Our staff of 110 people, drawn from diplomacy, media, the academy and civil society, are based in advocacy centres and field offices around the world.
Crisis Group has more than twenty years of experience in working to prevent, manage and resolve deadly conflict.
Our expert analysts engage directly with all parties to a conflict as they conduct research on the ground, share multiple perspectives and propose practical policy solutions.
We publish comprehensive reports and timely commentaries to inform decision making and shape the public debate on how to limit threats to peace and security.
We work with heads of government, policymakers, media, civil society, and conflict actors themselves to sound the alarm of impending conflict and to open paths to peace.
In Darfur, for example, International Crisis Group was ringing the alarm bell … They gave us insight. We didn’t always agree with them. It’s not their role to come into agreement with us. It’s their role to reflect ground truth
The third annual conference on Europe and its Neighbourhood, organised in partnership with Chatham House and Al Sharq Forum, will assess how countries across Europe and in its environs can address issues of common concern – security threats, current and emerging conflicts, migration and societal challenges – amidst a volatile and uncertain global order.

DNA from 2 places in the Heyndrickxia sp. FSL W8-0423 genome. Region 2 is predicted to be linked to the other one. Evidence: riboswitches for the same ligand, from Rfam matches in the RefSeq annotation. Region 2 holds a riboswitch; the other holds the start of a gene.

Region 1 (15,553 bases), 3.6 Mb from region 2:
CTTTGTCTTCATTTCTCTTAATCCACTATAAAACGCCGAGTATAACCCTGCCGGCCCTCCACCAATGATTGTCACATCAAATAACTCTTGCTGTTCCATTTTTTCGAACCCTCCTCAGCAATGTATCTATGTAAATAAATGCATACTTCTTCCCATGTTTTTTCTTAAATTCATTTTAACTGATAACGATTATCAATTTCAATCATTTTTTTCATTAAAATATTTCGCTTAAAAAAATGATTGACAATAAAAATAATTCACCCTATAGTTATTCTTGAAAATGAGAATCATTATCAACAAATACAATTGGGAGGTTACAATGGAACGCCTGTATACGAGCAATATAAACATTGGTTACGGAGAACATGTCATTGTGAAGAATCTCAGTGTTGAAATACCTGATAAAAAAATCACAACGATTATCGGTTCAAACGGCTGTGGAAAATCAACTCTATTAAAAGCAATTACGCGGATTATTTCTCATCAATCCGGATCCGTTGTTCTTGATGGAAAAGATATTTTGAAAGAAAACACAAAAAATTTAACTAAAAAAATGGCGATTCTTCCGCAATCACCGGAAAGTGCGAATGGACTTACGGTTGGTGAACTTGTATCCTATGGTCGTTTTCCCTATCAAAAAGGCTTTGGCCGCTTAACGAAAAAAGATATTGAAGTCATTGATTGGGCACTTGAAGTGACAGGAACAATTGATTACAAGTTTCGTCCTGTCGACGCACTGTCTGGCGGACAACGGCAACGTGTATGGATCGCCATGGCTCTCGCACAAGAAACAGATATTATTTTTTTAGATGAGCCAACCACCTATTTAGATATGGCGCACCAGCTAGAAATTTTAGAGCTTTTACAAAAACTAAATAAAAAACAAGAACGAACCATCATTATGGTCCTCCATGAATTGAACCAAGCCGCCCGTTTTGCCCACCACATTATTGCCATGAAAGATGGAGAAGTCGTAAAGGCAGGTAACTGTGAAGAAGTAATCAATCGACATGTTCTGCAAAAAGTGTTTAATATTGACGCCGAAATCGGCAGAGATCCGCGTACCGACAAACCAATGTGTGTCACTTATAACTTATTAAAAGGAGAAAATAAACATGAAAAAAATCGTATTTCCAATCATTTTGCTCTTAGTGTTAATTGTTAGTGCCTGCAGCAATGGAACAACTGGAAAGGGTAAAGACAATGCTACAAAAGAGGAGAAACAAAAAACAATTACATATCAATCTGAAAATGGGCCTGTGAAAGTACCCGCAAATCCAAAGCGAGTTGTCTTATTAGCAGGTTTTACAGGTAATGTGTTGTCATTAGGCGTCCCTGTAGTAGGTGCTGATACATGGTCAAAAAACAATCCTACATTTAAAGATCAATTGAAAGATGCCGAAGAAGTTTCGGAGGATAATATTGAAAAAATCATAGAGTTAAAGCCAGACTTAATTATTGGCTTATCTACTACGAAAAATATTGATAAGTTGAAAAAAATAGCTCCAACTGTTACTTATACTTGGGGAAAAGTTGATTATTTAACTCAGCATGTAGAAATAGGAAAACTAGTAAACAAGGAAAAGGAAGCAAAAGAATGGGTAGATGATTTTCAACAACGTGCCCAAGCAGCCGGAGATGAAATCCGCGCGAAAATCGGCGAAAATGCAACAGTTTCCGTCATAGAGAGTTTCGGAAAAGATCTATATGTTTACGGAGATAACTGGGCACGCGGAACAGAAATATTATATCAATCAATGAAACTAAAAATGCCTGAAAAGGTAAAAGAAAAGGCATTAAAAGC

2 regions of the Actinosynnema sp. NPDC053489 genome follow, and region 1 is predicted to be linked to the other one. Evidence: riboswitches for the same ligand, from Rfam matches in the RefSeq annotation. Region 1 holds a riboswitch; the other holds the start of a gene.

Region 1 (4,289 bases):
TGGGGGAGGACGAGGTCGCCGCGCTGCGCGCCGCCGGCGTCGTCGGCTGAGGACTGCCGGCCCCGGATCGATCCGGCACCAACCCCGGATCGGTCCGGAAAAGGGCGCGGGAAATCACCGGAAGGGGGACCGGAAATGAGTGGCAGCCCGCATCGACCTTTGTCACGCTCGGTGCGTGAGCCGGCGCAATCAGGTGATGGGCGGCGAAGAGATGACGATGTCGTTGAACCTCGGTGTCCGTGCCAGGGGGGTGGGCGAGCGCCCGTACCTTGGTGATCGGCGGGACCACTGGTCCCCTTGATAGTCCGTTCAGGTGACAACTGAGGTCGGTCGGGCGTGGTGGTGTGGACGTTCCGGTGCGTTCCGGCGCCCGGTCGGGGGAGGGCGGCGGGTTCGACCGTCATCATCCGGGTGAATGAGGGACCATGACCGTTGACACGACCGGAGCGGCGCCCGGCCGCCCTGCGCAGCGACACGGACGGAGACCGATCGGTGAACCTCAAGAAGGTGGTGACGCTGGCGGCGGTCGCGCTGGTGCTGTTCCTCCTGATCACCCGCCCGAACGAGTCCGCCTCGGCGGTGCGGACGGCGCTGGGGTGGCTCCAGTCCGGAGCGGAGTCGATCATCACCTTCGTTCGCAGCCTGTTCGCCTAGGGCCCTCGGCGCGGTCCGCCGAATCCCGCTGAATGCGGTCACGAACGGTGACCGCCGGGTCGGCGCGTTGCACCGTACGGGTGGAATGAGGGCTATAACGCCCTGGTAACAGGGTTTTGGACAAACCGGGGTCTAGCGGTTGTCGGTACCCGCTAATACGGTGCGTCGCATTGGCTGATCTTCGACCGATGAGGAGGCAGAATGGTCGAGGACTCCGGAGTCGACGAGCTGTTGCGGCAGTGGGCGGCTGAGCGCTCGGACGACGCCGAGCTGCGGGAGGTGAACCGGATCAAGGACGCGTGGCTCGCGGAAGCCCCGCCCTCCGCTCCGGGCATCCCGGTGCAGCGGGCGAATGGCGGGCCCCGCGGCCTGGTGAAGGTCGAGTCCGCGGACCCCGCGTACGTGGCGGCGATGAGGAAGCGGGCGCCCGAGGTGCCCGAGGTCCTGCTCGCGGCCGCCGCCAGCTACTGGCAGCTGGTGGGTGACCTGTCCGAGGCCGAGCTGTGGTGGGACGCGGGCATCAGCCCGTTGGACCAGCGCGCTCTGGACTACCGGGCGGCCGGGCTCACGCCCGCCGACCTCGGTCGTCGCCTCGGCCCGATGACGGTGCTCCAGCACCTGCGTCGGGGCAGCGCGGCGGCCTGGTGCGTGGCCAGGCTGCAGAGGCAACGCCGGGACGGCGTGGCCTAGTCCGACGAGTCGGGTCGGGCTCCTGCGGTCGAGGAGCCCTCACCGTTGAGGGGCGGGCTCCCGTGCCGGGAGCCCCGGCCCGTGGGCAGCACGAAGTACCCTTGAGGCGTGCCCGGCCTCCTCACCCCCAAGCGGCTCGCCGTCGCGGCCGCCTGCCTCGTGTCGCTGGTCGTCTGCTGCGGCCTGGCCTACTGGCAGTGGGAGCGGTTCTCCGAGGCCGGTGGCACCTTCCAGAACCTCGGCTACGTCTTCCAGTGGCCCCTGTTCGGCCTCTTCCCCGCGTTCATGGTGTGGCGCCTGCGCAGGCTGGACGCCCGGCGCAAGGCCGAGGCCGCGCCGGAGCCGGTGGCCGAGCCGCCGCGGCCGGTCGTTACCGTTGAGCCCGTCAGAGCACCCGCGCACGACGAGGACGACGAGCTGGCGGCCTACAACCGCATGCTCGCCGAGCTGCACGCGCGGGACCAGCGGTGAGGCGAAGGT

A public apology for death of American tourist Otto Warmbier is the best way for North Korea to show it did not plan this tragedy, keep over-zealous public security officials in line and improve the chances of any dialogue with the outside world.
President Trump’s new measures against Cuba preserve diplomatic relations and the right to most U.S. trade and group travel. But aggressive U.S. atmospherics risk hardening Cuba’s domestic politics and making it harder for Havana to play its mediating role in regional crises and conflicts.
The clock is ticking for President Trump who must decide by 12 July whether to lift decades-long U.S. sanctions on Sudan. The failure of economic penalties to alter Khartoum’s behaviour so far means Washington should repeal some sanctions and continue a process of conditional engagement.
Doha has become a casualty of Saudi Arabia and the United Arab Emirates’ fights with Iran and the Muslim Brotherhood. But don’t expect a war.
Originally published in The New York Times
Violence is escalating in Venezuela, killing 70 people in over two months of ever-angrier popular protests against a government that is abandoning representative democracy. Regional states should avert a humanitarian catastrophe by pressuring the Maduro regime to withdraw plans to elect a phony constituent assembly on 30 July.